The Sport of Rugby

This brief overview of rugby will hopefully give you a general idea of the sport. It takes many people years to learn all of the rules and finer aspects of the game. This is intended for a US audience. For a downloadable PDF, click here.

The basics


The main objective in rugby is to score more points than your opponent, and like American football, you score points by carrying a ball into an endzone. But this may be where the similarities end. Here are some of the biggest differences:

1. play is continuous - the game doesn't stop between "plays" - the game doesn't stop when somebody gets tackled. The action keeps going...and going...and going...for 80 minutes. So you better be in shape!
2. everybody plays offense AND defense - possession of the ball can switch between teams in the blink of an eye. You may be the ball carrier one second, and the defender the next. With such dynamic play, not only do you have to be in shape, but you have to be constantly aware and thinking.
3. there is no blocking - this is considered "obstruction" and results in a penalty. So, if you have the ball, don't expect anybody to clear a path for you!
4. there are no forward passes - you may only pass the ball sideways or backwards. the only way you can advance the ball forward is by kicking it.

These key differences, along with many other smaller ones, give rugby a completely different dynamic than American football. Most people who play rugby after American football or soccer find it much more demanding and much more fun.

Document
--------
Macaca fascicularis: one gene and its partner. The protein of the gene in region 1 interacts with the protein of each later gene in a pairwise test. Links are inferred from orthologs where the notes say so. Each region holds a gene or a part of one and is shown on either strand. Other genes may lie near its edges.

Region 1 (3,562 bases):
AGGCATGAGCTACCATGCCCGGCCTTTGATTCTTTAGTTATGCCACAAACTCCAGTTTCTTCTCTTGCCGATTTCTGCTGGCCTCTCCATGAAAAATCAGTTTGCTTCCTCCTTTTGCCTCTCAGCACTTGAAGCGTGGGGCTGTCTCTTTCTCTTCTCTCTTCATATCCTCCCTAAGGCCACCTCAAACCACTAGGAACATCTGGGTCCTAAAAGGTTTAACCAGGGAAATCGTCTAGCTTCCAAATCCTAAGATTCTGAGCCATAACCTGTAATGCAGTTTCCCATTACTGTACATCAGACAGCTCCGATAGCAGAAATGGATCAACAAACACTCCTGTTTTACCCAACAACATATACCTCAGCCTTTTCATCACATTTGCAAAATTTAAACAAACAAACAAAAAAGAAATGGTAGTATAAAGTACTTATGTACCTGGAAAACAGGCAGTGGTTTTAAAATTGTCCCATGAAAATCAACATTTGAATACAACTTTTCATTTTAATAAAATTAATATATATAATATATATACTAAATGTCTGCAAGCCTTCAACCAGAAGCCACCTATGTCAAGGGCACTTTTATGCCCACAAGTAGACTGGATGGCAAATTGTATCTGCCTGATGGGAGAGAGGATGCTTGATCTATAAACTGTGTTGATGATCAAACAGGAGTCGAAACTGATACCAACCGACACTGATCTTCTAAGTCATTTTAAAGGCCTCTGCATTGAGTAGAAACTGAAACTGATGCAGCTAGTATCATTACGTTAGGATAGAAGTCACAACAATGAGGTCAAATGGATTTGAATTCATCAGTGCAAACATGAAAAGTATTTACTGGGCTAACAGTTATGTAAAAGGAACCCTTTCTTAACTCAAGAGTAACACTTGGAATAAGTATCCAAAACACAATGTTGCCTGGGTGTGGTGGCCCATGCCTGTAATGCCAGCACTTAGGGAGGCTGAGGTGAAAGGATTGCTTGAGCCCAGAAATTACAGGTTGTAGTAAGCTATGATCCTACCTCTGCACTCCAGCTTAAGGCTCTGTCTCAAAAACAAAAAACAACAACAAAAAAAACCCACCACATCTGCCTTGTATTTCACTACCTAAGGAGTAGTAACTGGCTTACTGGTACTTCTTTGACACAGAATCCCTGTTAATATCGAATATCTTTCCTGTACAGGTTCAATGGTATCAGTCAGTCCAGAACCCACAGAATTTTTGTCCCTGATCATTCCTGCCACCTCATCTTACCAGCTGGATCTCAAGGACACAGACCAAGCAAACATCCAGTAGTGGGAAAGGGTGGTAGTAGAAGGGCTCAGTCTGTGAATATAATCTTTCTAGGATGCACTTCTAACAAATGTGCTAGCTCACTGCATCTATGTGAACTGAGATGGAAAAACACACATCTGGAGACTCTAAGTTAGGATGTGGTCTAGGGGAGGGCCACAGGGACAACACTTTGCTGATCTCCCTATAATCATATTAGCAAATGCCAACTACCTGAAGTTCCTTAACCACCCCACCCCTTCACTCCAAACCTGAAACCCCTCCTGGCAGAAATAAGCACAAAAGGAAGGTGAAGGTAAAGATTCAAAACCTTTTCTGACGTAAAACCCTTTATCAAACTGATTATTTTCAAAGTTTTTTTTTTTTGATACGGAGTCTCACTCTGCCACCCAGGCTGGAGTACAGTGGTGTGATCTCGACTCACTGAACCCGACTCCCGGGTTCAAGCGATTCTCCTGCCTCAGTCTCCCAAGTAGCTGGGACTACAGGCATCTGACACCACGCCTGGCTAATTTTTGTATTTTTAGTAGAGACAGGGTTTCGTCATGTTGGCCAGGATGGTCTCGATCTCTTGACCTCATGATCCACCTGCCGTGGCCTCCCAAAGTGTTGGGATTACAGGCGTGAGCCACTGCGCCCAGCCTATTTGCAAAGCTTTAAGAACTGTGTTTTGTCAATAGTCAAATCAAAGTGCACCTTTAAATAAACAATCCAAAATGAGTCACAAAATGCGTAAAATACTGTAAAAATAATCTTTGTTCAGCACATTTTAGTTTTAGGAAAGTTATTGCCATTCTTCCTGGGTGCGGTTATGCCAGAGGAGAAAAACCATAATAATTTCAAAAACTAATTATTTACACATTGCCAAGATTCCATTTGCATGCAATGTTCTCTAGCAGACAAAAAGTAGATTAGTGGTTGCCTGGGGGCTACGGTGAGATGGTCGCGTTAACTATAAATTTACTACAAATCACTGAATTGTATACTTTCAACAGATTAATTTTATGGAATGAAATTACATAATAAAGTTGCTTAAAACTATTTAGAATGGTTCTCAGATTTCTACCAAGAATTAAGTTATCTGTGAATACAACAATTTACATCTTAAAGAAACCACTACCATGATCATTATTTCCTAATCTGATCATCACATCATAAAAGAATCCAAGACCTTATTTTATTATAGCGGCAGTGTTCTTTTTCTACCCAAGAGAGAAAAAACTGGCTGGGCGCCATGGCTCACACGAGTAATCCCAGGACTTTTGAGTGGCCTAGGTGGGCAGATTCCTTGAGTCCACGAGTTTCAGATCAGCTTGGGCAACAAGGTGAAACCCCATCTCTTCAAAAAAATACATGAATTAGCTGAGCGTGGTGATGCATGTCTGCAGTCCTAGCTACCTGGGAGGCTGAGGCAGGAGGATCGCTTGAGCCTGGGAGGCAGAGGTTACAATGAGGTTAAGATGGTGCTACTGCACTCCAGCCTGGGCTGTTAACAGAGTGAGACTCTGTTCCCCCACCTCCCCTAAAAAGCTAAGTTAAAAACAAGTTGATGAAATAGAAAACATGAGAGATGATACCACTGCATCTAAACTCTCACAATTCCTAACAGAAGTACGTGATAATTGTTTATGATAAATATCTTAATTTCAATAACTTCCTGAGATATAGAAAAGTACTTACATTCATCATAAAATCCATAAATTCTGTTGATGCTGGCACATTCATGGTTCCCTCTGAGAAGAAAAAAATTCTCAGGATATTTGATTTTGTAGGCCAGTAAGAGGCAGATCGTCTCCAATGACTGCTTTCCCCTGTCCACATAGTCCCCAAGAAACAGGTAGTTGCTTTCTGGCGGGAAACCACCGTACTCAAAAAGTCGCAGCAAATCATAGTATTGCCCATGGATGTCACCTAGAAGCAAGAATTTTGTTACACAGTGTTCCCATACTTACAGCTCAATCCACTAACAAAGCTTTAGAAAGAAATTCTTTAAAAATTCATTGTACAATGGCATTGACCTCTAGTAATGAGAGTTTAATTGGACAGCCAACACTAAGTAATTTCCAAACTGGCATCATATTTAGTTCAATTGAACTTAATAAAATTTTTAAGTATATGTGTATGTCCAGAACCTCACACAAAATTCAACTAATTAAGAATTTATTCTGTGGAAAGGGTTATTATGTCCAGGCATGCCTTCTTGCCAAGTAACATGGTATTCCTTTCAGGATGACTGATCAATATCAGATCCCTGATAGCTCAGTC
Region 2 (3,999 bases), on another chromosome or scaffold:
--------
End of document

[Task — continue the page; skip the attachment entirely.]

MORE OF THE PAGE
The different styles of rugby


There are multiple styles of rugby being played around the world.

Rugby Union:
This is currently the primary style of rugby played in the USA. There are 15 players on each team and matches are 80 minutes long (two 40-minute halves). The UGA Rugby team has historically played this since 1967, and currently plays union during the Spring season.

Rugby League:
The main difference between League and Union is what happens when a player gets tackled.
There are other differences, such as number of players (13 vs 15), what are legal tackles are (shoulder charges are illegal in union, but legal in league), what happens when the ball goes out of bounds, how tries are scored, and others. Rugby league is very popular in the southern hemisphere (in Australia and New Zealand, for example).

Sevens Rugby:
This variation of rugby is similar to rugby union in the style of play, but there are only 7 players per team and there are two 7-minute halves in a game. While this may not seem like much time, these games are extremely fast-paced, and arguably more physically demanding because the players are virtually sprinting the entire time. This is the style of rugby which will be played in the Olympics in 2016, and therefore has been gaining coverage on major TV networks (NBC). UGA Rugby also competes in Sevens Rugby during the fall season.


Come out and give it a try!


Hopefully this was enough of an introduction to get you interested in the sport. Come out to a practice or two and see how you like it! And feel free to contact us if you have any questions.